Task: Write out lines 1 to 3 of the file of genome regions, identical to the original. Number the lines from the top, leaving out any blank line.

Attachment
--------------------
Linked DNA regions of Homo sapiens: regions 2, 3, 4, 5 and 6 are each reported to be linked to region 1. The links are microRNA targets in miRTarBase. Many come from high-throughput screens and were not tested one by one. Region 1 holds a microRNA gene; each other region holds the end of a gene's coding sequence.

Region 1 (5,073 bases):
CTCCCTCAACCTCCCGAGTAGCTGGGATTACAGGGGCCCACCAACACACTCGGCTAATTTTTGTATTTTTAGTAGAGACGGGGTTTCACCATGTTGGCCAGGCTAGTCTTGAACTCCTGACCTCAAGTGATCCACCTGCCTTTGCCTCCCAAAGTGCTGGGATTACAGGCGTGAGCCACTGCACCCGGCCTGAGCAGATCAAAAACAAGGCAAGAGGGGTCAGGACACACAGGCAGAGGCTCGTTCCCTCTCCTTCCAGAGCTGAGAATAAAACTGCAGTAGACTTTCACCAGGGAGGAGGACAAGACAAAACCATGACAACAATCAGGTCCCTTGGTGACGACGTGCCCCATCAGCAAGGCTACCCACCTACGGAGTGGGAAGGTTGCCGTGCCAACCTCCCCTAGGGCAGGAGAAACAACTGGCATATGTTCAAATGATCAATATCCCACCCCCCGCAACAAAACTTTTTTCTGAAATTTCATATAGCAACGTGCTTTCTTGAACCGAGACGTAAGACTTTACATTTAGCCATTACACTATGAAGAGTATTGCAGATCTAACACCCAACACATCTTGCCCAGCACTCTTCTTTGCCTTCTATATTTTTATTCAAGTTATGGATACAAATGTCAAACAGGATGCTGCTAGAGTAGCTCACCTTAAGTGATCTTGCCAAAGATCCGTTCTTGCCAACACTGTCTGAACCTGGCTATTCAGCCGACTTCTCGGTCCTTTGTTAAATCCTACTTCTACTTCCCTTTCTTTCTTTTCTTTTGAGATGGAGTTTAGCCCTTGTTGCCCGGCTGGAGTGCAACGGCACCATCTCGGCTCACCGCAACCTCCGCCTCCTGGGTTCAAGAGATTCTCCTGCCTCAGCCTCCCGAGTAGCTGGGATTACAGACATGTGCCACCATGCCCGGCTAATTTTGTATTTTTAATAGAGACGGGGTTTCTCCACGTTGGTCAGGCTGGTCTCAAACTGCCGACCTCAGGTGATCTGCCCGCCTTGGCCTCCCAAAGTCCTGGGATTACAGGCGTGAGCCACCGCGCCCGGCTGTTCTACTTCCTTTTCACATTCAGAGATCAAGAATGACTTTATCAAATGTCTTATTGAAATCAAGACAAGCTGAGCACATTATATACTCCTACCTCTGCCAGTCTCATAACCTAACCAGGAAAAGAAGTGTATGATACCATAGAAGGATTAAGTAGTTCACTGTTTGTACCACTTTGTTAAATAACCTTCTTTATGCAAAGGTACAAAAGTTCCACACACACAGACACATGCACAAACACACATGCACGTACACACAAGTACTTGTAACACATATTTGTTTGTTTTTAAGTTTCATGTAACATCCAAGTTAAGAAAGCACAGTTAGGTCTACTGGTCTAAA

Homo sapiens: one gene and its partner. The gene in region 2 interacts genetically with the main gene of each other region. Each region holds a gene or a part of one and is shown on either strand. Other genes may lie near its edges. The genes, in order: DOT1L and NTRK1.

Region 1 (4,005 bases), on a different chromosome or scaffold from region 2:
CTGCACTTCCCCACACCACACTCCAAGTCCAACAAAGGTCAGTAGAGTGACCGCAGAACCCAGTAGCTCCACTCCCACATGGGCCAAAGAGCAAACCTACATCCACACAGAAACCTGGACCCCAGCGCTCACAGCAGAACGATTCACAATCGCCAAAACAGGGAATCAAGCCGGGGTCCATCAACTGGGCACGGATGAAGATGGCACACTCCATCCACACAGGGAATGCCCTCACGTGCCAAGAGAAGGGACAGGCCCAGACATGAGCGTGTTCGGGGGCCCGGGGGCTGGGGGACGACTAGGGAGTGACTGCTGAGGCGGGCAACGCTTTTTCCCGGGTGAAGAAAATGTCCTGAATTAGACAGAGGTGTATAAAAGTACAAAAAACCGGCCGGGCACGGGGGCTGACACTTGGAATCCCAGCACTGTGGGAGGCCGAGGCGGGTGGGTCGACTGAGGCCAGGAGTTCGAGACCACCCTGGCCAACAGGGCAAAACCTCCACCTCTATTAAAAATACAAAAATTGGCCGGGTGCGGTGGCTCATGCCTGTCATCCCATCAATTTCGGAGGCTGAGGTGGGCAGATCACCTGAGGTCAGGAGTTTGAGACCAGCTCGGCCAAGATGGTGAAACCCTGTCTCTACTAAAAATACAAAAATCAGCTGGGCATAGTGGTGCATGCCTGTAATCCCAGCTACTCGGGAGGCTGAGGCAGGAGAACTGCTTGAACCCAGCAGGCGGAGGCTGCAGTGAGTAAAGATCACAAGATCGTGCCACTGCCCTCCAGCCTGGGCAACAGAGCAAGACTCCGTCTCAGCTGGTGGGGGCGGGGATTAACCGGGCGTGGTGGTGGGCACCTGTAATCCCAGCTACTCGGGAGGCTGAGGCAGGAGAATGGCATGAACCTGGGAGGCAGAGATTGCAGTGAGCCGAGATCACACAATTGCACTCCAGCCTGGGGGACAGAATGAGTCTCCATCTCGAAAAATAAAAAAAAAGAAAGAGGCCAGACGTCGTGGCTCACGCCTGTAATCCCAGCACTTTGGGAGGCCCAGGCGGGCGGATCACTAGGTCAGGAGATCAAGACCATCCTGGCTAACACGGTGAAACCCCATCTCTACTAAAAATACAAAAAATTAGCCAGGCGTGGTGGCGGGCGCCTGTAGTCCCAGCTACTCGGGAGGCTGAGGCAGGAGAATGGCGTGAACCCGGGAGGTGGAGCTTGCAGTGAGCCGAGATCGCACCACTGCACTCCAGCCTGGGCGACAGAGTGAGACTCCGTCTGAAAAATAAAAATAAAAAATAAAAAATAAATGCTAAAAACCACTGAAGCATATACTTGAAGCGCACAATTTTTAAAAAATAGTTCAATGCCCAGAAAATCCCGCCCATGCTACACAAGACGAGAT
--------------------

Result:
Linked DNA regions of Homo sapiens: regions 2, 3, 4, 5 and 6 are each reported to be linked to region 1. The links are microRNA targets in miRTarBase. Many come from high-throughput screens and were not tested one by one. Region 1 holds a microRNA gene; each other region holds the end of a gene's coding sequence.

Region 1 (5,073 bases):
CTCCCTCAACCTCCCGAGTAGCTGGGATTACAGGGGCCCACCAACACACTCGGCTAATTTTTGTATTTTTAGTAGAGACGGGGTTTCACCATGTTGGCCAGGCTAGTCTTGAACTCCTGACCTCAAGTGATCCACCTGCCTTTGCCTCCCAAAGTGCTGGGATTACAGGCGTGAGCCACTGCACCCGGCCTGAGCAGATCAAAAACAAGGCAAGAGGGGTCAGGACACACAGGCAGAGGCTCGTTCCCTCTCCTTCCAGAGCTGAGAATAAAACTGCAGTAGACTTTCACCAGGGAGGAGGACAAGACAAAACCATGACAACAATCAGGTCCCTTGGTGACGACGTGCCCCATCAGCAAGGCTACCCACCTACGGAGTGGGAAGGTTGCCGTGCCAACCTCCCCTAGGGCAGGAGAAACAACTGGCATATGTTCAAATGATCAATATCCCACCCCCCGCAACAAAACTTTTTTCTGAAATTTCATATAGCAACGTGCTTTCTTGAACCGAGACGTAAGACTTTACATTTAGCCATTACACTATGAAGAGTATTGCAGATCTAACACCCAACACATCTTGCCCAGCACTCTTCTTTGCCTTCTATATTTTTATTCAAGTTATGGATACAAATGTCAAACAGGATGCTGCTAGAGTAGCTCACCTTAAGTGATCTTGCCAAAGATCCGTTCTTGCCAACACTGTCTGAACCTGGCTATTCAGCCGACTTCTCGGTCCTTTGTTAAATCCTACTTCTACTTCCCTTTCTTTCTTTTCTTTTGAGATGGAGTTTAGCCCTTGTTGCCCGGCTGGAGTGCAACGGCACCATCTCGGCTCACCGCAACCTCCGCCTCCTGGGTTCAAGAGATTCTCCTGCCTCAGCCTCCCGAGTAGCTGGGATTACAGACATGTGCCACCATGCCCGGCTAATTTTGTATTTTTAATAGAGACGGGGTTTCTCCACGTTGGTCAGGCTGGTCTCAAACTGCCGACCTCAGGTGATCTGCCCGCCTTGGCCTCCCAAAGTCCTGGGATTACAGGCGTGAGCCACCGCGCCCGGCTGTTCTACTTCCTTTTCACATTCAGAGATCAAGAATGACTTTATCAAATGTCTTATTGAAATCAAGACAAGCTGAGCACATTATATACTCCTACCTCTGCCAGTCTCATAACCTAACCAGGAAAAGAAGTGTATGATACCATAGAAGGATTAAGTAGTTCACTGTTTGTACCACTTTGTTAAATAACCTTCTTTATGCAAAGGTACAAAAGTTCCACACACACAGACACATGCACAAACACACATGCACGTACACACAAGTACTTGTAACACATATTTGTTTGTTTTTAAGTTTCATGTAACATCCAAGTTAAGAAAGCACAGTTAGGTCTACTGGTCTAAA